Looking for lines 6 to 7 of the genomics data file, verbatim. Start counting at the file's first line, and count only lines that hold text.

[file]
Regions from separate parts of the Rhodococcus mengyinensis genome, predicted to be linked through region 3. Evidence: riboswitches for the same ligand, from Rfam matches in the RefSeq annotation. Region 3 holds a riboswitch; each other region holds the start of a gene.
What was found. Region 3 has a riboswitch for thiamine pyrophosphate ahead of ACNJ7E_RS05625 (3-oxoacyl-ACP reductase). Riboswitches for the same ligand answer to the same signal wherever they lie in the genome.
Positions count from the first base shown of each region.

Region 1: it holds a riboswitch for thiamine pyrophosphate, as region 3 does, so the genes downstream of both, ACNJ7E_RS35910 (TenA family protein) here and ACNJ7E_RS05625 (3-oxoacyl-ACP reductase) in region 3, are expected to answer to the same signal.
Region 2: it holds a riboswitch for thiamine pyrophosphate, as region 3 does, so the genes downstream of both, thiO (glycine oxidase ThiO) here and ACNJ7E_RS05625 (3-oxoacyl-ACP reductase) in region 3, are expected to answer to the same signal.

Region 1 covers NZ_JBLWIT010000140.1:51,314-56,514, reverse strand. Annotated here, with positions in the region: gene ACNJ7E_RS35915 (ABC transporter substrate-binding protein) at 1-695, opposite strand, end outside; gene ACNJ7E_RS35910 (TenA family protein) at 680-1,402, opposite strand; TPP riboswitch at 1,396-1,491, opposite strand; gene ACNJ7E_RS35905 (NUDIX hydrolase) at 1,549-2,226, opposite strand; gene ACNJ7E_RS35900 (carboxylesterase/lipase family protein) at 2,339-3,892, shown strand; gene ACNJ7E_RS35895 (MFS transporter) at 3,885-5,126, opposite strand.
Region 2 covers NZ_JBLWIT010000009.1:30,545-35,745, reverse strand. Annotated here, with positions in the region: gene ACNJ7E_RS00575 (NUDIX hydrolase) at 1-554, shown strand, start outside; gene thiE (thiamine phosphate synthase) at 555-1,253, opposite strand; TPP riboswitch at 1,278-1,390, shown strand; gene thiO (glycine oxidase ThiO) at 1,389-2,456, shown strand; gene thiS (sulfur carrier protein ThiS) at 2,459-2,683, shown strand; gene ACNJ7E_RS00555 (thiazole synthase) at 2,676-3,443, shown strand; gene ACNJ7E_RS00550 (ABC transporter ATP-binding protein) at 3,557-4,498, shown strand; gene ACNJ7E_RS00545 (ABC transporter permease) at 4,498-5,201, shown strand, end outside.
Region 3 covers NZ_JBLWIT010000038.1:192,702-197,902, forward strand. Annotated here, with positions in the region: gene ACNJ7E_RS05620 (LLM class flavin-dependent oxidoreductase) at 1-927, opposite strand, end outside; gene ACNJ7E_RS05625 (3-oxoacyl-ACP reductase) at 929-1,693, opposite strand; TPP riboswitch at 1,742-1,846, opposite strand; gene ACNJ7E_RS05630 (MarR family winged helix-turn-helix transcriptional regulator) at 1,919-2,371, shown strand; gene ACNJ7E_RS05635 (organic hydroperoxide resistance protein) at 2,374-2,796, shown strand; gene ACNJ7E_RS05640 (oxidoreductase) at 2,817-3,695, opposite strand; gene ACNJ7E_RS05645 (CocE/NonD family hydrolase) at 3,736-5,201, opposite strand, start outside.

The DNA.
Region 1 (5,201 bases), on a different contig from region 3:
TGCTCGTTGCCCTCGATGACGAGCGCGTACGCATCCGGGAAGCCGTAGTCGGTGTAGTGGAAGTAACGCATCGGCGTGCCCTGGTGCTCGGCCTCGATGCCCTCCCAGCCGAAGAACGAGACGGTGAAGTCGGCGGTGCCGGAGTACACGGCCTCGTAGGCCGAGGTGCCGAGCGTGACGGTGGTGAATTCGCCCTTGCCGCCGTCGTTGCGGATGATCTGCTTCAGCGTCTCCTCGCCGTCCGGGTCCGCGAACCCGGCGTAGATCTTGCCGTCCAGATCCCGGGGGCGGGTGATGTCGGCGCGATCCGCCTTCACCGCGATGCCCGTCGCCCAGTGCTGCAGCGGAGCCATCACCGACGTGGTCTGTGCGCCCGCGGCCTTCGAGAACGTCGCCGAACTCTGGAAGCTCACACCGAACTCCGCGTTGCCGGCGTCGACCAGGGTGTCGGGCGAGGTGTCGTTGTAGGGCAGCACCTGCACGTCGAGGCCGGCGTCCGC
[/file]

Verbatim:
Region 1 covers NZ_JBLWIT010000140.1:51,314-56,514, reverse strand. Annotated here, with positions in the region: gene ACNJ7E_RS35915 (ABC transporter substrate-binding protein) at 1-695, opposite strand, end outside; gene ACNJ7E_RS35910 (TenA family protein) at 680-1,402, opposite strand; TPP riboswitch at 1,396-1,491, opposite strand; gene ACNJ7E_RS35905 (NUDIX hydrolase) at 1,549-2,226, opposite strand; gene ACNJ7E_RS35900 (carboxylesterase/lipase family protein) at 2,339-3,892, shown strand; gene ACNJ7E_RS35895 (MFS transporter) at 3,885-5,126, opposite strand.
Region 2 covers NZ_JBLWIT010000009.1:30,545-35,745, reverse strand. Annotated here, with positions in the region: gene ACNJ7E_RS00575 (NUDIX hydrolase) at 1-554, shown strand, start outside; gene thiE (thiamine phosphate synthase) at 555-1,253, opposite strand; TPP riboswitch at 1,278-1,390, shown strand; gene thiO (glycine oxidase ThiO) at 1,389-2,456, shown strand; gene thiS (sulfur carrier protein ThiS) at 2,459-2,683, shown strand; gene ACNJ7E_RS00555 (thiazole synthase) at 2,676-3,443, shown strand; gene ACNJ7E_RS00550 (ABC transporter ATP-binding protein) at 3,557-4,498, shown strand; gene ACNJ7E_RS00545 (ABC transporter permease) at 4,498-5,201, shown strand, end outside.